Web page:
Petrol prices have increased for the first time since June, with a litre retailing at Sh2.22 more from Friday. However, the energy regulator on Thursday spared motorists further charges meant to compensate dealers.
Petrol, mostly consumed by private cars, will cost Nairobi car owners Sh98.30 per litre at the pump from Sh96.08, while diesel is up by a shilling to cost Sh86.86 in the capital city.
The Energy Regulatory Commission (ERC) attributed the increases to higher prices in the global market.
Petrol users were, however, spared a further Sh0.69 charge per litre that the commission had intended to include in the latest review to compensate oil marketers who incurred costs that were not passed on to motorists two years ago.
“The compensation will be paid when prices start decreasing in order to have less impact on consumer prices,” the ERC acting director-general Pavel Oimeke said in a statement Thursday.
Kerosene, mainly used by poor homes for cooking and lighting, is up Sh0.94 to Sh64.36 a litre in the city.
The new prices will be in place until mid-next month when they will be reviewed again by the industry regulator, which imposes price controls for the petroleum products market.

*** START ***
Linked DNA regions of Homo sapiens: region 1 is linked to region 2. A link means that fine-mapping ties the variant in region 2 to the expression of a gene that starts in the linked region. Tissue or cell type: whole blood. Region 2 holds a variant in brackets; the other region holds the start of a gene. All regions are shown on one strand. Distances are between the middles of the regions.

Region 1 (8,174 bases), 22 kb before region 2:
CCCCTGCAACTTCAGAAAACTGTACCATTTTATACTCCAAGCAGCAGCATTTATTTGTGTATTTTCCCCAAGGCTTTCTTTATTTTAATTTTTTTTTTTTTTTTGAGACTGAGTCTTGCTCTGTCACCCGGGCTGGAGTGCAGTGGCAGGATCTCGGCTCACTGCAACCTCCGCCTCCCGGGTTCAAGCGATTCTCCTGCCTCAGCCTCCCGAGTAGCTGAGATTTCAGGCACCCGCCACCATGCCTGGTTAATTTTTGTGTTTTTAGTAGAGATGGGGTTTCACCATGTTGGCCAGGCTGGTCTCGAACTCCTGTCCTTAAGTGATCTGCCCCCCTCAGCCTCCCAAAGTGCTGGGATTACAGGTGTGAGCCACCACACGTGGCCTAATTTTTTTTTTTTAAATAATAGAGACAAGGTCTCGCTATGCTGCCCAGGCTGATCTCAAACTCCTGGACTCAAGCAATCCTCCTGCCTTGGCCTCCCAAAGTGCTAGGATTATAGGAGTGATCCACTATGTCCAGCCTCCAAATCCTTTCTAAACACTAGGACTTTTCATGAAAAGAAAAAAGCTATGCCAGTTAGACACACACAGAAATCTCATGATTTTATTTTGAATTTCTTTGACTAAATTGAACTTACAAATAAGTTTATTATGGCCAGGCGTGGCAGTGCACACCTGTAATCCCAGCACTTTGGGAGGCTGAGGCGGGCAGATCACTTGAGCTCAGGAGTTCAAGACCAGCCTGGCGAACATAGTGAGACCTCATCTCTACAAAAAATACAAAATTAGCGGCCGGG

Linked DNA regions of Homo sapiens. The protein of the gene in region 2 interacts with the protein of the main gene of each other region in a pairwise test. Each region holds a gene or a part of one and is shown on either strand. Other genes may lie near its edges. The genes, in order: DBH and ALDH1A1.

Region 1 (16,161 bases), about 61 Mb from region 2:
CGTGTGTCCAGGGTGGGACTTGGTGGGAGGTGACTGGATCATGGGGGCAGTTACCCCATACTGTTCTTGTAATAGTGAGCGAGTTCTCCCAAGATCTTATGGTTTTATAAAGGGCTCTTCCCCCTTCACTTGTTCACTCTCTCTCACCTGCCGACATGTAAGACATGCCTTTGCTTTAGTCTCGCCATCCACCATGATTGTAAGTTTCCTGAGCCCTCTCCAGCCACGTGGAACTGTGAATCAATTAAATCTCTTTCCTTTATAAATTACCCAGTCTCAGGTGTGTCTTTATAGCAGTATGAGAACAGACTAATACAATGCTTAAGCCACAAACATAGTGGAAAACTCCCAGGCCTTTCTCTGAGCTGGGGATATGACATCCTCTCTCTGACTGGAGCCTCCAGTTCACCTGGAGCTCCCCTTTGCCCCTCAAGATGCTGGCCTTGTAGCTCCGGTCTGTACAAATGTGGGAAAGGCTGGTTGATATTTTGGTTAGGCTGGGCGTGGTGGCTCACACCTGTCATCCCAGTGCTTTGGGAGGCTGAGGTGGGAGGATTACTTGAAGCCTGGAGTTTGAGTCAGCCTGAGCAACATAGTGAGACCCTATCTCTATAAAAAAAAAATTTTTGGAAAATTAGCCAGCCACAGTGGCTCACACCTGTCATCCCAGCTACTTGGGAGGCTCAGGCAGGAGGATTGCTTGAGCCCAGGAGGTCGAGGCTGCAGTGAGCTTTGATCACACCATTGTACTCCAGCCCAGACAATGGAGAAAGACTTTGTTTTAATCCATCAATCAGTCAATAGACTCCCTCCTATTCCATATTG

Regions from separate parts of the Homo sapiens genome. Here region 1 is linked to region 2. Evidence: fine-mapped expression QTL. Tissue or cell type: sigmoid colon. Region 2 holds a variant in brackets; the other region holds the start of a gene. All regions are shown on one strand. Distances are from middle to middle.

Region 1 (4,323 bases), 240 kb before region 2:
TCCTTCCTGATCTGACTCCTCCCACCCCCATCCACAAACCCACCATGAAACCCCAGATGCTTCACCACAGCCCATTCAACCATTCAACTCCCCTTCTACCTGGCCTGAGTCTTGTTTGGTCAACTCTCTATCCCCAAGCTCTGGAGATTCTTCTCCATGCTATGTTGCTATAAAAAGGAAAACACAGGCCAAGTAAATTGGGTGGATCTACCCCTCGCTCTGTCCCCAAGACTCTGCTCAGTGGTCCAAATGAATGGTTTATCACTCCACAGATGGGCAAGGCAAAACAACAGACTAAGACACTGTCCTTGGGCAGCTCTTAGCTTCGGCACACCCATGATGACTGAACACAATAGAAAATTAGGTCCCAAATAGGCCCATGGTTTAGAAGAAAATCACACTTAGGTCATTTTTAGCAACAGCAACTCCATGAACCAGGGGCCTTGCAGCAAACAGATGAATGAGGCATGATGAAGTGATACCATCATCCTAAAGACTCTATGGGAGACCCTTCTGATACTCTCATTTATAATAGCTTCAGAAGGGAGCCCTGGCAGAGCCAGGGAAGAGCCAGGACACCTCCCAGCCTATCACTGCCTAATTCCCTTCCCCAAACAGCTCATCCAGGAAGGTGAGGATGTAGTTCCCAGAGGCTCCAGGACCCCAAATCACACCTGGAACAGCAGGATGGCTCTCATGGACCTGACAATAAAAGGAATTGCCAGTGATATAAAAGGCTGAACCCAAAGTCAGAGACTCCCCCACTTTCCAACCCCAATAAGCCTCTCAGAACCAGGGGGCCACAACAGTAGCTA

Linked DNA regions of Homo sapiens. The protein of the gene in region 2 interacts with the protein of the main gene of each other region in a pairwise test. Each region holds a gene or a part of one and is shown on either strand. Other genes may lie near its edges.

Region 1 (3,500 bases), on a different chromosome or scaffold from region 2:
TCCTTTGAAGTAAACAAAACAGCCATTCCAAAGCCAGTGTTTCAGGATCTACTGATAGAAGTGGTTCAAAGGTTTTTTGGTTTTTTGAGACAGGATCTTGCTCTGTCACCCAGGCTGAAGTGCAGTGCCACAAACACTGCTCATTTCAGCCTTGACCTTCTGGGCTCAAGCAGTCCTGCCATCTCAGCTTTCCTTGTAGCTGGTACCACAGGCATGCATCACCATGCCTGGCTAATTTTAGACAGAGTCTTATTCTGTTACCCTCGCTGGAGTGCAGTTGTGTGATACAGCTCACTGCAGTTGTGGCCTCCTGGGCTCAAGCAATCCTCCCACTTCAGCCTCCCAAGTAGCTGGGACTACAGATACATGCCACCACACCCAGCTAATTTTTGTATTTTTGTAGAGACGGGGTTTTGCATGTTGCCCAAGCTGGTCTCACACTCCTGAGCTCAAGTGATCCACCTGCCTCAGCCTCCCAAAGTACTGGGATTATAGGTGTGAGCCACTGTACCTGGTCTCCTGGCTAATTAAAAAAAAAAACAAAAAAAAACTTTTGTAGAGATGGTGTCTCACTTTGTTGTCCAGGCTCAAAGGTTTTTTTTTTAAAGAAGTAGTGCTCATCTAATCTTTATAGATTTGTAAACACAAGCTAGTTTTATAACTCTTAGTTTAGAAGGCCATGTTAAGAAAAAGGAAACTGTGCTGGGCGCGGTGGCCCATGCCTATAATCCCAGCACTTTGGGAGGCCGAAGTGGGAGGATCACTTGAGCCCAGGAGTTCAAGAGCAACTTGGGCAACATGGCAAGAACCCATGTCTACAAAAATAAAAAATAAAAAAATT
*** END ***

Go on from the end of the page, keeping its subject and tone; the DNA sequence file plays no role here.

The ERC said the pump price increases were driven by a surge in imported cargo, with a tonne of petrol rising by 7.48 per cent, diesel by 1.48 per cent and kerosene by 0.72 per cent.
The petroleum price increases are set to pile pressure on private motorists, transporters, manufacturers and farmers, exerting further pressure on inflation that stood at 8.04 per cent last month, above the government’s preferred ceiling of 7.5 per cent.
Petrol users were expected from today to start paying a Sh945 million compensation, or an additional Sh0.69 per litre over the next six months, but the ERC has opted to delay implementation after gazetting the intention last month.
The compensation is meant to cover oil companies for paying the taxman additional road maintenance levy two years ago but the cost was not passed to consumers during the monthly reviews.
The oil companies are also seeking to recover losses that come with converting imported super petrol cargo from tonnes, the international standard unit, to litres at the local pump.
Petroleum prices vary across Kenya depending on the cost of transport from the Mombasa port, where the imported consignments land and are stored.
Mombasa consumers, therefore, enjoy the lowest retail prices at Sh95.08 a litre for petrol and Sh83.63 for diesel. Mandera motorists pay the highest at Sh112.11 for petrol and Sh100.67 for diesel.